Given that the process has been repeated every month for years, it’s well-defined and perfect for a rule-based RPA conversion. If each salesperson saves a completed form to share, RPA can download the files, import the data, and perform the calculations. Add a little machine learning into the process, and the sales forecast could be refined to take into account patterns across years, improving the accuracy of the forecasts.
Decades ago, Peter Drucker predicted that the vast majority of the workforce would be knowledge-based workers by 2020. Not only would they produce knowledge, but they would also need to access it. Without access to corporate information, employees would be unable to do their jobs efficiently.
How much productivity is lost when employees have to search for information? It’s estimated that employees waste between two and three hours per day looking for information to do their job. But those hours do not happen all at once; instead, they are sprinkled throughout the day, creating disruptions in an employee’s workday. Each interruption takes more time away from productive work as the employee needs time to refocus.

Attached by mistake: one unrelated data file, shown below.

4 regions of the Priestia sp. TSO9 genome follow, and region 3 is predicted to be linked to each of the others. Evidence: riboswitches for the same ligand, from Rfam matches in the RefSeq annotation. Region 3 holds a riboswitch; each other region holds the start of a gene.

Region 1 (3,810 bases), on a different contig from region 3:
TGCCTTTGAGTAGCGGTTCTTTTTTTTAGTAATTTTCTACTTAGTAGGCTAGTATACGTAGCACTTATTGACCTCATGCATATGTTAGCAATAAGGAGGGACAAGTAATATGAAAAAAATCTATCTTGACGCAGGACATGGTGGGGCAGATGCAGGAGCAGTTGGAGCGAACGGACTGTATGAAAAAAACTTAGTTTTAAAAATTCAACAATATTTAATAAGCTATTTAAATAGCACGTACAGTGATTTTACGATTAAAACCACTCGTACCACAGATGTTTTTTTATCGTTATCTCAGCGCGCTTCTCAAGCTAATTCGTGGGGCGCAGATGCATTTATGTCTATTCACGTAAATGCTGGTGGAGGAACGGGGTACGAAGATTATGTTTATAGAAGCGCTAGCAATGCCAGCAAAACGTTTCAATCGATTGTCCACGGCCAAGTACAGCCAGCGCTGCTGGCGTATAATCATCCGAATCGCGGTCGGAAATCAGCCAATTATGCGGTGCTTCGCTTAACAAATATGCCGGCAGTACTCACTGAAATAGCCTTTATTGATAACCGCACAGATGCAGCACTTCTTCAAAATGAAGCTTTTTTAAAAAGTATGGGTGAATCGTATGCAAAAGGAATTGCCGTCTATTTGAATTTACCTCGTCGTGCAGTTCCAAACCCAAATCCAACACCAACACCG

Suppose a salesperson starts the day with an urgent email from a client who is questioning his order. The salesperson has to locate the sales order and trace it through to shipping to ensure that the correct quantity was shipped. In between working on the client’s request, she needs to prepare for an upcoming meeting, but she’s having difficulty finding the attachment she needs to read. It’s getting close to noon, and she’s still looking for information.
What if the company had an AI-powered knowledge management system (KMS) that returned all the information associated with the client and sales order at one time? The salesperson could quickly see the quantity that was ordered and shipped. She’d have an answer for the client in seconds. What about the attachment? Suppose the salesperson was able to ask the system for the attachment and have it returned in seconds. Within the first hour at work, she answered a client’s email and is ready to read the attachment for the upcoming meeting.